What do these, and other Eurozone developments mean for your financial services organization and the wider industry? Read our Winter 2013 forecast to find out more, or contact us for in depth insight on the issues affecting your organization.
Sector Highlights: Hover over, click an image below to learn more.
Banks have reduced the size of their balance sheets. We now estimate they were 5% smaller at the end of 2013 than at the end of 2012.
Life premiums across the Eurozone are forecast to rise above $600b in 2014 for the first time since 2008, to reach $625b.
Banking sector highlights
- Banks have reduced the size of their balance sheets. We now estimate they were 5% smaller at the end of 2013 than at the end of 2012.
- On average across the Eurozone, non-performing loans (NPLs) increased to 8% of total loans and will remain elevated in 2014 given weak economic growth and stable unemployment.
- Mortgage lending is an area of comparative strength. The stock of mortgages is forecast to rise by 1.1% to a record €3.9t in 2014 across the Eurozone.
- As the economy heals, banks should start increasing lending to businesses again, while other types of lending remain weaker. We expect modest 1.6% growth in business lending in 2014.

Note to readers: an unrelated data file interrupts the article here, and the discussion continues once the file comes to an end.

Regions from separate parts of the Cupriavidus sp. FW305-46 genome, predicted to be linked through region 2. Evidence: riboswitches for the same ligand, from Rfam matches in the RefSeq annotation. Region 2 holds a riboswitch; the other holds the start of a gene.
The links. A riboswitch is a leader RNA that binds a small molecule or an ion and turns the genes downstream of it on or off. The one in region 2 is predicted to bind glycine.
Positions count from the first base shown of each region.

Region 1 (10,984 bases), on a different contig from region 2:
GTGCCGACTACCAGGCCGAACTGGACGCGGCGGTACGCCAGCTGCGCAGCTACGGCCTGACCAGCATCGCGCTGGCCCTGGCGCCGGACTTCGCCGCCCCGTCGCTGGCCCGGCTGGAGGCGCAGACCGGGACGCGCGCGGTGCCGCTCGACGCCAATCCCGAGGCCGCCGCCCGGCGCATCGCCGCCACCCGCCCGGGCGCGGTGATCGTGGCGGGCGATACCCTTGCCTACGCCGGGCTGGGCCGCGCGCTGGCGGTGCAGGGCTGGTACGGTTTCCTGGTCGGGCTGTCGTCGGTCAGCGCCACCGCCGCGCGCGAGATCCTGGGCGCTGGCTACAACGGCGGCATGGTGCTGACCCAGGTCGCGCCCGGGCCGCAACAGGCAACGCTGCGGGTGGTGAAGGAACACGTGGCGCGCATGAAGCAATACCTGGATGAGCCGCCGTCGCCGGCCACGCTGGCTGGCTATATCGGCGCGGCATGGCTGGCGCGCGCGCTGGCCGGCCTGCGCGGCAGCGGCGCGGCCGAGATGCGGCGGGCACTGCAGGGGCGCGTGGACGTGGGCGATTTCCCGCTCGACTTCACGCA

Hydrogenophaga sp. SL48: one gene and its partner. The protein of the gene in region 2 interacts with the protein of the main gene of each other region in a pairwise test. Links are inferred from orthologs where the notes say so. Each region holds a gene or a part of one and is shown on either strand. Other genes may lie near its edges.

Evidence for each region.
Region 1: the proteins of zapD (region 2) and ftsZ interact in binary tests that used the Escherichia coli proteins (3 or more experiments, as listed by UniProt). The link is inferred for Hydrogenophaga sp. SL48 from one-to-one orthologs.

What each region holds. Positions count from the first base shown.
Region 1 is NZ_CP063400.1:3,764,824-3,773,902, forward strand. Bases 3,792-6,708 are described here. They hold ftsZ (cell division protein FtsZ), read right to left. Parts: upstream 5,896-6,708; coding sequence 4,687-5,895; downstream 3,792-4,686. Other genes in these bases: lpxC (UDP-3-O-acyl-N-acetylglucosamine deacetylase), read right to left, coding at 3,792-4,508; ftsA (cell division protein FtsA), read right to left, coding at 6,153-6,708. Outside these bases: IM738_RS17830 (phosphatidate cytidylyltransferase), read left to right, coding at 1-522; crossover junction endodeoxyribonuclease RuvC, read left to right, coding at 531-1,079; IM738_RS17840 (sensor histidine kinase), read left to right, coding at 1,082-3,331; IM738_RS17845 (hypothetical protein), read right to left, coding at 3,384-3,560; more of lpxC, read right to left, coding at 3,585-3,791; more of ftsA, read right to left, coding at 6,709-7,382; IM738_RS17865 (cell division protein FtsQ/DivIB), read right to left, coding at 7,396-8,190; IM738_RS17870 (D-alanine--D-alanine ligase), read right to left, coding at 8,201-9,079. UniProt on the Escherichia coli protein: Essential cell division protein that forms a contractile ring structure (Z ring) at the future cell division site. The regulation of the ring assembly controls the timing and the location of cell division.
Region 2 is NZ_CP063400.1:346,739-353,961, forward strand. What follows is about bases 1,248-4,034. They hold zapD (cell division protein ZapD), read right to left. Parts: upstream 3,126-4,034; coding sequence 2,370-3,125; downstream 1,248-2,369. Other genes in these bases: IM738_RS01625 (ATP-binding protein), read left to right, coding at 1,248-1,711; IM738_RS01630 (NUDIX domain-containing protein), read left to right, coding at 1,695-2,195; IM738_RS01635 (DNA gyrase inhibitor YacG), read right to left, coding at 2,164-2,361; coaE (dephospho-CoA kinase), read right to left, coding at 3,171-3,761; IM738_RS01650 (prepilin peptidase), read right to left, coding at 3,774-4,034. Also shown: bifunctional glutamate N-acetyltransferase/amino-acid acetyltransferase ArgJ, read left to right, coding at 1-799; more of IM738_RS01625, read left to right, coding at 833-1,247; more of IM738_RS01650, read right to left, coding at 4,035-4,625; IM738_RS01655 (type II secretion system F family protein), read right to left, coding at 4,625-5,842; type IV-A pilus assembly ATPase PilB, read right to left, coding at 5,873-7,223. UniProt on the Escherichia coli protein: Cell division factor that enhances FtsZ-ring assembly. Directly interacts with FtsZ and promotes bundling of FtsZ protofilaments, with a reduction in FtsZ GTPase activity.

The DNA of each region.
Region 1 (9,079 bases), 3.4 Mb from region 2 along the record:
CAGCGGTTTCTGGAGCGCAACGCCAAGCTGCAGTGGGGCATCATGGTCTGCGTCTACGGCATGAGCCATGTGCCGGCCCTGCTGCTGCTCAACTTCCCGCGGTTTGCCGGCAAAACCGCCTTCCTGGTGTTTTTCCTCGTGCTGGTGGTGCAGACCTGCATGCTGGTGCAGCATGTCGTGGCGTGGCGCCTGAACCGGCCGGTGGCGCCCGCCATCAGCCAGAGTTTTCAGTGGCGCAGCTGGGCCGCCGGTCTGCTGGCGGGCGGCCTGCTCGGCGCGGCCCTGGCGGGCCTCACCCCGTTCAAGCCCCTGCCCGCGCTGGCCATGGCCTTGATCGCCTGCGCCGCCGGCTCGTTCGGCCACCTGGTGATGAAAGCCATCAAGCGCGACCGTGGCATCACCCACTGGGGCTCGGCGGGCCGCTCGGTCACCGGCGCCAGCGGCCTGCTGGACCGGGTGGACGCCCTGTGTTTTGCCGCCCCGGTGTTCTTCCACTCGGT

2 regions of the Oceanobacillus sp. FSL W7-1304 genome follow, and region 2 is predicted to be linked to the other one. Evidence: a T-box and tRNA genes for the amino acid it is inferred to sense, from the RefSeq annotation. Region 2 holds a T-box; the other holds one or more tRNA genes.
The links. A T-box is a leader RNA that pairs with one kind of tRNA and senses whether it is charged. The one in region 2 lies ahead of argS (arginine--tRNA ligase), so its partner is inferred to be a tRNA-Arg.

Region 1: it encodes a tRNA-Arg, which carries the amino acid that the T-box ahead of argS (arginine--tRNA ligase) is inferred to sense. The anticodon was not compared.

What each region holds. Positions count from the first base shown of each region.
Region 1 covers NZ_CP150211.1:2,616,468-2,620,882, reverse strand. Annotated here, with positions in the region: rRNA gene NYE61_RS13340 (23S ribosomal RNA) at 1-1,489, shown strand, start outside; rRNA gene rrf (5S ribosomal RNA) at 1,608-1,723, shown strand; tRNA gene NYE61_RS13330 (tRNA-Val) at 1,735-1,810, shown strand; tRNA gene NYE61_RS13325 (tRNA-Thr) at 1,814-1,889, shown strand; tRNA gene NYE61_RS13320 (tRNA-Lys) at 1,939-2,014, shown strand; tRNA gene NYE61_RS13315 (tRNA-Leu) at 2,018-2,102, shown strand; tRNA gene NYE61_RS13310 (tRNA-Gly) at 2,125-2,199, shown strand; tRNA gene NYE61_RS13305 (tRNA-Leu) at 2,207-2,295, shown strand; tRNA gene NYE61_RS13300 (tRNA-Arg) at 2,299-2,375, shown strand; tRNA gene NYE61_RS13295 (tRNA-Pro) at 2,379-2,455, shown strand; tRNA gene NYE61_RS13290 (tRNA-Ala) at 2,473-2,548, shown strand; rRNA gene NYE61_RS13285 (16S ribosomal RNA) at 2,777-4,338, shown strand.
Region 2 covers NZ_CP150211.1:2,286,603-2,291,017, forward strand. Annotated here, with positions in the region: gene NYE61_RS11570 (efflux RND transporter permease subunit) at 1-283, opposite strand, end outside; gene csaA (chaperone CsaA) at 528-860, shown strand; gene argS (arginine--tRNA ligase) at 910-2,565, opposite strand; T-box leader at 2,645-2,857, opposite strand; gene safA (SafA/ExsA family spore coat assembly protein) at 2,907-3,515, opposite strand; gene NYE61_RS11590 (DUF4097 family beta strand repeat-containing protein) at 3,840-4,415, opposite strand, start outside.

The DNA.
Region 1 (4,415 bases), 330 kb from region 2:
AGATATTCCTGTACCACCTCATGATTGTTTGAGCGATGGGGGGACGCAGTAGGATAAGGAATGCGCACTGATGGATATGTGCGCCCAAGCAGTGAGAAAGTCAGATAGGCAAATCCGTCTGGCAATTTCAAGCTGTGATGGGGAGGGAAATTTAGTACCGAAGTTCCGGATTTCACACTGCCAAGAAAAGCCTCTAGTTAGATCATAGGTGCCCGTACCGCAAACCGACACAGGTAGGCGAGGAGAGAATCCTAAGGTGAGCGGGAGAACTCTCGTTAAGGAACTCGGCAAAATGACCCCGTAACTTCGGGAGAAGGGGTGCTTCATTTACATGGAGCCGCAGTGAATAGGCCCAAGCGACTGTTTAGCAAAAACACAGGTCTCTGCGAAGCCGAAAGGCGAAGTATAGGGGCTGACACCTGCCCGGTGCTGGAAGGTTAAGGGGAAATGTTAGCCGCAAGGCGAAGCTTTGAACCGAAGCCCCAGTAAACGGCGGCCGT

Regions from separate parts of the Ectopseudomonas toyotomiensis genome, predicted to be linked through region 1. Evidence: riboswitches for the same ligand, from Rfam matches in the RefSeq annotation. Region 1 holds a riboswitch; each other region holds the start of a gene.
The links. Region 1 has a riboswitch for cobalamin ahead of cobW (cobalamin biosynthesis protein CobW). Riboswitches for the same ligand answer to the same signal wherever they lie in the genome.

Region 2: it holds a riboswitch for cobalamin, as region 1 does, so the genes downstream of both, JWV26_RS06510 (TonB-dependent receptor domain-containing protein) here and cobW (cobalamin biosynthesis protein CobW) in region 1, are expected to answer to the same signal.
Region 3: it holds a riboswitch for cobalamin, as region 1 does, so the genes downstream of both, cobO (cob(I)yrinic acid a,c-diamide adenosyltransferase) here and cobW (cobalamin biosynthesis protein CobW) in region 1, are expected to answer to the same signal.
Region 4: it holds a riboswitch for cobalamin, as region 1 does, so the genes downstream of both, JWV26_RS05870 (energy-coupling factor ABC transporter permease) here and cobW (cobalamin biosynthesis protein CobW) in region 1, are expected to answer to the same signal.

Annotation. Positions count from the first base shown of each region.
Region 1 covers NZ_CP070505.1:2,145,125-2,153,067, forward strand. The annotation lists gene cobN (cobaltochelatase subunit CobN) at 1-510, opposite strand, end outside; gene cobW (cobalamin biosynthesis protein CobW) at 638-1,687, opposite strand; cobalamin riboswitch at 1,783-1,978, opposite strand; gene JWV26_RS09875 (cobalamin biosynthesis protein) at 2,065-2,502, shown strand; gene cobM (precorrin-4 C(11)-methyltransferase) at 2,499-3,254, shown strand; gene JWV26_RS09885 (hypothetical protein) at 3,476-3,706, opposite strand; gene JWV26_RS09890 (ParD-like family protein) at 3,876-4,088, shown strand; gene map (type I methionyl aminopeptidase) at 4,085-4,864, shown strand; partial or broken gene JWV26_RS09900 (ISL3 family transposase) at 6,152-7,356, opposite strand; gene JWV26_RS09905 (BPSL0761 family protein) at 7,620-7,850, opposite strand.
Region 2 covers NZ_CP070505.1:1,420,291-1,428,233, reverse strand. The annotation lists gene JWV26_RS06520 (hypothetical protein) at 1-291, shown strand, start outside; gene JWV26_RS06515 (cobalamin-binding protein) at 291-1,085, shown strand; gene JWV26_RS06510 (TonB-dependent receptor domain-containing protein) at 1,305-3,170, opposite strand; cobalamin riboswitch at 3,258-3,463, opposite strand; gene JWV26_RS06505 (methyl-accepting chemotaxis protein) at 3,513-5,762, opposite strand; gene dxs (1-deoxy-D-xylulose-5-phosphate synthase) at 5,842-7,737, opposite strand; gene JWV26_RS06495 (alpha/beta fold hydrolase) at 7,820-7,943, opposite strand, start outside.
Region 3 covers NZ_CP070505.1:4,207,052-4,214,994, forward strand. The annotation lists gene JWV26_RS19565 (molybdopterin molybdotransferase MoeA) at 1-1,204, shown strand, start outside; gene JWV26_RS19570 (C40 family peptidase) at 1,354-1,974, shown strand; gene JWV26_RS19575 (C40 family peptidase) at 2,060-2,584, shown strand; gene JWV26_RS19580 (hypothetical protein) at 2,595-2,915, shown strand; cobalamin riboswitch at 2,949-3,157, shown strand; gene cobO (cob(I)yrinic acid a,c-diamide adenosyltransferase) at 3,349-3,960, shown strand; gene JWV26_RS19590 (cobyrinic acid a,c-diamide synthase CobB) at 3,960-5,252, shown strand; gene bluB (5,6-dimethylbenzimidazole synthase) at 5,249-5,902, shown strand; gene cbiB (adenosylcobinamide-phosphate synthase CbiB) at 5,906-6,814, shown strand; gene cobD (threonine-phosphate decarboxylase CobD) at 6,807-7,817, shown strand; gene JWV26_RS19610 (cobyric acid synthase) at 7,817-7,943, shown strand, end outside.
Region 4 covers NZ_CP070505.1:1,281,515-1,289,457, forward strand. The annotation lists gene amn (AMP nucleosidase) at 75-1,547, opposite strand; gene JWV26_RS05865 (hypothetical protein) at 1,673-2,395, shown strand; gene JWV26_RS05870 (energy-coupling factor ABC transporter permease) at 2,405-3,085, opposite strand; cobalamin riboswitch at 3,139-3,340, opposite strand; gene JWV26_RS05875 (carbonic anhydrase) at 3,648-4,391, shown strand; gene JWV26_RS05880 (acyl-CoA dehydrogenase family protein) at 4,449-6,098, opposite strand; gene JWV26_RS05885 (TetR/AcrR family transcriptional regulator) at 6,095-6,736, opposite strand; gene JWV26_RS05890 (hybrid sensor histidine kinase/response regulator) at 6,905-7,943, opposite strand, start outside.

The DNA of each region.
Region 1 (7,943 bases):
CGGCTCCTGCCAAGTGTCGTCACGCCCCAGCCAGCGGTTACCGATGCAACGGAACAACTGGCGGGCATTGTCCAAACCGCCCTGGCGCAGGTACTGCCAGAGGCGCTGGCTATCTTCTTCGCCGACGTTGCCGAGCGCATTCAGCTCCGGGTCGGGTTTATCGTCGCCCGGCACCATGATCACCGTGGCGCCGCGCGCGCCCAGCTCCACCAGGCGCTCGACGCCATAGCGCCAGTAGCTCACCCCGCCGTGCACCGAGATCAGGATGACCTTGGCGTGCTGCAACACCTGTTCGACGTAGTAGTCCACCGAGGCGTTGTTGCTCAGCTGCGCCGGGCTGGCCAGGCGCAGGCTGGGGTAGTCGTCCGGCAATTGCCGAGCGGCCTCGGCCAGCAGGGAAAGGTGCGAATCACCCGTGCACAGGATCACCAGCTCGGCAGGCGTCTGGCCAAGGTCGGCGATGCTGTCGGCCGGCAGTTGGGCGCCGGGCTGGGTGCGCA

- The ECB's AQR is still the industry’s main challenge. Industry commentators estimate that Eurozone banks may need to raise anything from $20b–$200b of net new capital.
“The Eurozone’s banks may be entering uncharted waters, but they are far from powerless to prepare themselves.”Robert Cubbage
EMEIA Banking & Capital Markets Leader
Download full forecast×
Insurance sector highlights
- Life premiums across the Eurozone are forecast to rise above their 2008 peak for the first time in 2014.
- The gradual recovery in the economy and housing markets will lead to modest growth in general insurance business.
- Premiums are forecast to rise by 2.4% a year on average in 2014–17.
- However, we expect the high level of unemployment — averaging 19.3m in 2014 — to make policyholders very price sensitive, limiting insurance prospects.